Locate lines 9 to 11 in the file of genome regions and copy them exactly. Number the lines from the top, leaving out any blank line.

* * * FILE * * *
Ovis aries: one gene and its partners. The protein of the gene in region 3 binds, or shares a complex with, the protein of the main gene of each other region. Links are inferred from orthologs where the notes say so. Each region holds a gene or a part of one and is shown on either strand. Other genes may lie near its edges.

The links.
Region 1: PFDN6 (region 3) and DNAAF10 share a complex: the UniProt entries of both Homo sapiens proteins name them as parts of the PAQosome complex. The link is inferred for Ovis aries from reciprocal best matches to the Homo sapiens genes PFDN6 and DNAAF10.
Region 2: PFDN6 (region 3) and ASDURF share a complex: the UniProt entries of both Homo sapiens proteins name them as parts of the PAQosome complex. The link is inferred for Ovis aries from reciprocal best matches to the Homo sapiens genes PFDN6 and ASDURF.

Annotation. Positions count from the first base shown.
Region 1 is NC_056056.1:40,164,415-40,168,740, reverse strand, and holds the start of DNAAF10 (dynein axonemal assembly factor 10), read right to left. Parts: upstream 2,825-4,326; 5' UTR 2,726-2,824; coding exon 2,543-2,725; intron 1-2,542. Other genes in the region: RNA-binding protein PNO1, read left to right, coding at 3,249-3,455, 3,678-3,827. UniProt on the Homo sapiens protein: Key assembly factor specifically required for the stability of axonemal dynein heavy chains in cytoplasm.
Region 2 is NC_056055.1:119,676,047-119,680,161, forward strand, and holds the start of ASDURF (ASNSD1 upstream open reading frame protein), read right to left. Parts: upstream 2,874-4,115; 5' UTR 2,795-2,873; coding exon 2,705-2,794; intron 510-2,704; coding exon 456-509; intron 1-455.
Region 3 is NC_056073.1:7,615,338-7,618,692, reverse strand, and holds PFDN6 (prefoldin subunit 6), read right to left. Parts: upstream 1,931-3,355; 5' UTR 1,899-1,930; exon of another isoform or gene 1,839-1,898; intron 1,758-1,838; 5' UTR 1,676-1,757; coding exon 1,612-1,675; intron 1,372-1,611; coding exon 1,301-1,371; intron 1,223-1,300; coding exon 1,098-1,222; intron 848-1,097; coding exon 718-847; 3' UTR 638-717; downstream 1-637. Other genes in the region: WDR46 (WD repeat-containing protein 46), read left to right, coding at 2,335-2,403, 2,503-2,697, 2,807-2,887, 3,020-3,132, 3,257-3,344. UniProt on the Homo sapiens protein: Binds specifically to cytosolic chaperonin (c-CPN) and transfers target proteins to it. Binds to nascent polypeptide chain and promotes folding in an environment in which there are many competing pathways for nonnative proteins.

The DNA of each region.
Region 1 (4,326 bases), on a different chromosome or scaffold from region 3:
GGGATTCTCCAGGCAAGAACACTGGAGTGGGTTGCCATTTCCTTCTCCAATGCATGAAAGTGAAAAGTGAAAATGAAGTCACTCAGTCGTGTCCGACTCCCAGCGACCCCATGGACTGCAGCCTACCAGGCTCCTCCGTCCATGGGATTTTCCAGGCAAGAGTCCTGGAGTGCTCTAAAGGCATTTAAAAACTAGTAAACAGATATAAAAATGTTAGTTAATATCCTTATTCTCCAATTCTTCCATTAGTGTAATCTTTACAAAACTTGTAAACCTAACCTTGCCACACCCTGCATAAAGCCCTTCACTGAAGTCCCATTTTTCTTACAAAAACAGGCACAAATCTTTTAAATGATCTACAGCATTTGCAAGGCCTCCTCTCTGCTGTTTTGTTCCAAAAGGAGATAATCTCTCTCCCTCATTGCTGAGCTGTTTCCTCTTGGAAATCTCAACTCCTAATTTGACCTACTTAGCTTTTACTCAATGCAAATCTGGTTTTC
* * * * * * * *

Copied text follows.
The DNA of each region.
Region 1 (4,326 bases), on a different chromosome or scaffold from region 3:
GGGATTCTCCAGGCAAGAACACTGGAGTGGGTTGCCATTTCCTTCTCCAATGCATGAAAGTGAAAAGTGAAAATGAAGTCACTCAGTCGTGTCCGACTCCCAGCGACCCCATGGACTGCAGCCTACCAGGCTCCTCCGTCCATGGGATTTTCCAGGCAAGAGTCCTGGAGTGCTCTAAAGGCATTTAAAAACTAGTAAACAGATATAAAAATGTTAGTTAATATCCTTATTCTCCAATTCTTCCATTAGTGTAATCTTTACAAAACTTGTAAACCTAACCTTGCCACACCCTGCATAAAGCCCTTCACTGAAGTCCCATTTTTCTTACAAAAACAGGCACAAATCTTTTAAATGATCTACAGCATTTGCAAGGCCTCCTCTCTGCTGTTTTGTTCCAAAAGGAGATAATCTCTCTCCCTCATTGCTGAGCTGTTTCCTCTTGGAAATCTCAACTCCTAATTTGACCTACTTAGCTTTTACTCAATGCAAATCTGGTTTTC